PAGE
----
When Texas’s gubernatorial candidates meet on Friday evening for their first and only debate this season, there will be many more eyes than just those of Texans watching the TV.
Beto O’Rourke is set to square off against Republican Gov Greg Abbott, the incumbent, as Democrats seek to flip the governor’s mansion blue in one of the reddest states in the country while the former congressman Mr O’Rourke seeks to prove that he can win a nationally-prominent election.
It’s a local race with many national implications, thanks to recent moves by Mr Abbott as well as Mr O’Rourke’s well-reported political ambitions. Mr Abbott has won supporters in conservative circles across the country with his efforts to use state funding to bus migrants across the country, dropping them off without planned aid available in liberal-held jurisdictions like Washington DC. Mr O’Rourke, meanwhile, has long held a national following and tapped into that energy earlier in the campaign by confronting Mr Abbott and other Texas officials publicly at a town hall over the Uvalde shooting.
Polls of the race show Mr Abbott’s lead growing over Mr O’Rourke: a troubling sign for Democrats this close to the election. The race has now come down to a one-month last-ditch sprint in which Mr Abbott is hoping to use to coast to an easy reelection victory and Mr O’Rourke is struggling to stay relevant.
A major Latino group is working to shift that dynamic, and has poured money into an ad campaign targeting the state’s sizable Spanish-speaking demographic with an ad campaign entitled “Abbott nos abandonó” — “Abbott has abandoned us” — on local cable channels ahead of tonight’s contest.
With the state of the race in mind, here’s what to keep an eye out for tonight:
Immigration and the battle over the buses
At the top of the list tonight for both candidates will likely be immigration. It’s a surprising topic given that most US immigration enforcement is handled at the federal level, but Mr Abbott and other conservatives have successfully (once again) reframed the issue just in time for an election thanks to their PR stunt effort to bus migrants across the country, captivating news organisations and Republican fans alike.
As such, both parties are likely to touch on this. Mr Abbott will likely tout his programme as he has done publicly in recent weeks, a move that has the dual purpose of showing off his own decision-making qualities while serving to embarass liberals regarding the state of US border enforcement and migration. Mr O’Rourke, however, will likely (or hopefully, in the minds of Democratic strategists) pivot to criticising the issue on ethical and cost issues, portraying the practice as a cruel waste of taxpayer money that in reality is dealing with only a small fraction of migrants in the state. It’s an important topic, for sure: despite the lack of control Texas’s governor has over the border itself, immigration policy and border security remained the most important topic cited by voters in a February survey from University of Houston.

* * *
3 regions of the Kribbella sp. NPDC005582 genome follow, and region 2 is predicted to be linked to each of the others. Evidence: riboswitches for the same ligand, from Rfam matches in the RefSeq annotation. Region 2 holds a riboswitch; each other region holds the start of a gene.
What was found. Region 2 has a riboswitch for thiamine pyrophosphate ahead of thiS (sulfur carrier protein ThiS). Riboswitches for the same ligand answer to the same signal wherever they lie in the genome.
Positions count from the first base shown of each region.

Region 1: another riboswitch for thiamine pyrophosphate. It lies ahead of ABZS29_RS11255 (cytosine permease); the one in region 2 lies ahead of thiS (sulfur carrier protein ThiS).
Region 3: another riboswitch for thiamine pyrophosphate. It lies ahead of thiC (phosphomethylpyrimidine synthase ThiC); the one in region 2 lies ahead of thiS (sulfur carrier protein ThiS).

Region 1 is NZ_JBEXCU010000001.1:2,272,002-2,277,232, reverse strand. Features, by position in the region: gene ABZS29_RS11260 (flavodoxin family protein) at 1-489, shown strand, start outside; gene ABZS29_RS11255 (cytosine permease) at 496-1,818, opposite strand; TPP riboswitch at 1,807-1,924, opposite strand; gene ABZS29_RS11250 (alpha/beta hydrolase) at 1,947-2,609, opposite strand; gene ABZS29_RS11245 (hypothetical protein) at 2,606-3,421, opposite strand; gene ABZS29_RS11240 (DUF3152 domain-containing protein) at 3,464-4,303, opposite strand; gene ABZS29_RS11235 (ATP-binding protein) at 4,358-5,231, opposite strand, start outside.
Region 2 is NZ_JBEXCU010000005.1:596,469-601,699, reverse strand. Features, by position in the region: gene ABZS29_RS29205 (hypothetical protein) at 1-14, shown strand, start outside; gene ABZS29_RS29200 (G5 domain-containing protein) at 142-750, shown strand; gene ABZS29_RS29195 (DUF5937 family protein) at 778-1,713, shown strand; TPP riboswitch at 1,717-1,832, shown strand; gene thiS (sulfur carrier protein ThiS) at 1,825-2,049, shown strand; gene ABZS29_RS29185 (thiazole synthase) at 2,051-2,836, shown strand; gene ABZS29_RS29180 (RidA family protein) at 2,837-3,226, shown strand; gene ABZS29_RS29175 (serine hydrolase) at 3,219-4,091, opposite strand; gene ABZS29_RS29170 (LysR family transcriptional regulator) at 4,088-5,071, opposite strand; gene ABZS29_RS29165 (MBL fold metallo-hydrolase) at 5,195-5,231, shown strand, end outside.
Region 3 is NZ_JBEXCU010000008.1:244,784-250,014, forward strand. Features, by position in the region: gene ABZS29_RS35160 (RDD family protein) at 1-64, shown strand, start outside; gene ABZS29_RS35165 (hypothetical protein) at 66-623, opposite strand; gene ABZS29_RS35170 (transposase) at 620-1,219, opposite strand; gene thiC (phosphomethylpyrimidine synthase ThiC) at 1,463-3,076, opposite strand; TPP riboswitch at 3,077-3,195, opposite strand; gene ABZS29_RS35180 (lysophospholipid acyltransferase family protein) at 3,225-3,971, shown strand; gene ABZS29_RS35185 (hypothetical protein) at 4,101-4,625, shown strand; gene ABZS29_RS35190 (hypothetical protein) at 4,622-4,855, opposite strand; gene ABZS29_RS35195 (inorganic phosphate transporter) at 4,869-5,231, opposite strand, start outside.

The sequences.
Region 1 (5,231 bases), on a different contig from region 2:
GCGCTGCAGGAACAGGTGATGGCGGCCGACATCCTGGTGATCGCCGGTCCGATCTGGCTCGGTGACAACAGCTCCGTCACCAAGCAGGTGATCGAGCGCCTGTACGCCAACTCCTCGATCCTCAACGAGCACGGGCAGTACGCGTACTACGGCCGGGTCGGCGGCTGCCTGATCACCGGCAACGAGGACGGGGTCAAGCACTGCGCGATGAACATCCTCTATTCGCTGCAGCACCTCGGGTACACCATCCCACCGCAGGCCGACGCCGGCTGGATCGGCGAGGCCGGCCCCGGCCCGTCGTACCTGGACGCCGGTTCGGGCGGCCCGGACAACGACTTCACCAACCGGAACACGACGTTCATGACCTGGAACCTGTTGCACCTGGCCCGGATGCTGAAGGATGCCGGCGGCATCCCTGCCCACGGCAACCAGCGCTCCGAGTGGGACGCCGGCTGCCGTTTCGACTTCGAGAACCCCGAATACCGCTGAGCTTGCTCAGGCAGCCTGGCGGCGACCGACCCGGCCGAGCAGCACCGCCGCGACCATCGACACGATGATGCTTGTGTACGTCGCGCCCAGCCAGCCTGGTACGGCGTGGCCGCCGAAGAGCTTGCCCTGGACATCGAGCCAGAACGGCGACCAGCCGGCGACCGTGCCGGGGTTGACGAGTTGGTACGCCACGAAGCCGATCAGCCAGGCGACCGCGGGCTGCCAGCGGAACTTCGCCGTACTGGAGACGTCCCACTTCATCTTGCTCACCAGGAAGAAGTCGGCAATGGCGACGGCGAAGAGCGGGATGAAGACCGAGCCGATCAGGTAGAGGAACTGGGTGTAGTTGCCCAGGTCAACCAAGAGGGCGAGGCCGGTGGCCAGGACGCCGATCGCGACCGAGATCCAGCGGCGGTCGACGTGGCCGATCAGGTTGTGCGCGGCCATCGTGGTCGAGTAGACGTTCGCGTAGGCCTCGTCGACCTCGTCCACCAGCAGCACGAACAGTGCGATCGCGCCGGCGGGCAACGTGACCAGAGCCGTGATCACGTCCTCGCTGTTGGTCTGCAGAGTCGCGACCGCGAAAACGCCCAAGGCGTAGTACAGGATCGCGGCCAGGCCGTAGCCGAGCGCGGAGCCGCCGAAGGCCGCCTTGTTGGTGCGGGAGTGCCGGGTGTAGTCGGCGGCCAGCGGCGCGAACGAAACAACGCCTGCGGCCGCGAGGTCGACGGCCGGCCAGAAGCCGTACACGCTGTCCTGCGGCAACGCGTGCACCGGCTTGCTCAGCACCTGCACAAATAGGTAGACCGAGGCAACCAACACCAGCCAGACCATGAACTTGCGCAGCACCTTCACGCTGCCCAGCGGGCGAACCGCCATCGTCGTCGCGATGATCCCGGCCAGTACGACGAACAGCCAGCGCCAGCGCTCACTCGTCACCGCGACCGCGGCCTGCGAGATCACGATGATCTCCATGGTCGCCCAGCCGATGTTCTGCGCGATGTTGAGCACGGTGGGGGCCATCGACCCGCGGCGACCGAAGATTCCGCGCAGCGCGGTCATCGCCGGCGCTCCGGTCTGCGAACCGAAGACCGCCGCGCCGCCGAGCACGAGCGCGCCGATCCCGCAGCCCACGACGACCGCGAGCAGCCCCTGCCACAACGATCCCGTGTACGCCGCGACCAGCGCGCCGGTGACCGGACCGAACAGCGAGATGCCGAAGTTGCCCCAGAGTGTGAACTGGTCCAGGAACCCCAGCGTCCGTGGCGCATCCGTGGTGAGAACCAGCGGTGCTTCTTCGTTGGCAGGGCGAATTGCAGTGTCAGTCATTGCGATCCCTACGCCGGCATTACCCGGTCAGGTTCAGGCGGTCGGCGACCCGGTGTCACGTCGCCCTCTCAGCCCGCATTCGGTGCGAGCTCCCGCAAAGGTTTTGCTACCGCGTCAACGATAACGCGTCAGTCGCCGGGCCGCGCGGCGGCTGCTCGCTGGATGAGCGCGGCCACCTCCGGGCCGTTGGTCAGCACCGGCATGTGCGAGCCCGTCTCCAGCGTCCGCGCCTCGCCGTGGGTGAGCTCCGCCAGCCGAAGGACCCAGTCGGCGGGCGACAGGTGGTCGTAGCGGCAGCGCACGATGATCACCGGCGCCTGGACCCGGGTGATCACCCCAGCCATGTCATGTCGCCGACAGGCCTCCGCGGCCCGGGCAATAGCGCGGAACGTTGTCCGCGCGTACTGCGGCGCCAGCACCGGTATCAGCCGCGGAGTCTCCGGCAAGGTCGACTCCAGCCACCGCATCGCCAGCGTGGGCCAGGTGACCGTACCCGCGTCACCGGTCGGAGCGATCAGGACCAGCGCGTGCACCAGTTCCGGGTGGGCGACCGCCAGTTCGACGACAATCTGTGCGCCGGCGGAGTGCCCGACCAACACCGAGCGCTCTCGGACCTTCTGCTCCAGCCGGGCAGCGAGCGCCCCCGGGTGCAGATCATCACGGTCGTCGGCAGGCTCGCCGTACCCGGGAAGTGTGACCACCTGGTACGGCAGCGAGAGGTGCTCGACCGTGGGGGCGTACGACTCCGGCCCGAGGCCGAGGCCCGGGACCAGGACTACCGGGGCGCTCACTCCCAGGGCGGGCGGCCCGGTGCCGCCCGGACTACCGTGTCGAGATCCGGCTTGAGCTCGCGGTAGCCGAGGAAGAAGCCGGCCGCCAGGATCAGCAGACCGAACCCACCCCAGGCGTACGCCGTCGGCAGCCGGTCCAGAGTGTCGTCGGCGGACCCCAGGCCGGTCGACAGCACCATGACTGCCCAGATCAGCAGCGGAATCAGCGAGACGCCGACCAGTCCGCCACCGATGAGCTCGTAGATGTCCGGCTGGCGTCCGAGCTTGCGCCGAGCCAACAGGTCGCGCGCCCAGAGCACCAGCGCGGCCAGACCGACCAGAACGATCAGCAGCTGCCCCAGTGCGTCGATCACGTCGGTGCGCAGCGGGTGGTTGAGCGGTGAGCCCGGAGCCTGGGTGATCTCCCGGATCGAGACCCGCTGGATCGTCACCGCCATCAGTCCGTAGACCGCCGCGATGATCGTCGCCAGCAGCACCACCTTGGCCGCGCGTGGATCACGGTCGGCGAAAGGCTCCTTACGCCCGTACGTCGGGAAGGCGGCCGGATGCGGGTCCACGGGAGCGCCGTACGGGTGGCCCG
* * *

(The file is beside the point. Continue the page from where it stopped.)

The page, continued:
Texas’s power grid
The failure of Texas’s power grid in 2021 for a while seemed like it might be the biggest issue on the minds of voters this year. A staggering 246 people lost their lives and thousands more faced extreme energy costs when millions lost power and heat during one of the worst winter storms in recent Texas history. Making the situation worse, the state’s junior senator, Ted Cruz, was caught trying to flee the state for Cancun during the storm while millions remained in subzero temperatures.
Failure was blamed by state officials on poor management of the grid, which was found to not have been winterised properly ahead of the storm. After the crisis, all three members of the Abbott-appointed public safety board resigned, and the head of the state’s energy grid management system, ERCOT, was fired. To be sure though, there’s still bad blood in the state resulting from what many called a total failure by leaders to prepare for issues like climate change and just basic management of Texas’s utilities.
Easily the touchiest subject that could be brought up tonight, the ghastly elementary school massacre in Uvalde remains a serious topic of debate for not just Texas but the nation at large.
Months after the horrific attack, it’s still unclear why the suspect was left in a classroom with wounded and terrified children and their teacher for what countless experts would later say was a unconscionable period of time. State law enforcement agencies face accusations of a cover-up, hiding the actions of local police officials and others from devastated parents and families.
If this subject is brought up, expect Mr O’Rourke to pressure the governor into explaining why he hasn’t been more vocal in demanding the release of a full accounting of what happened to the public.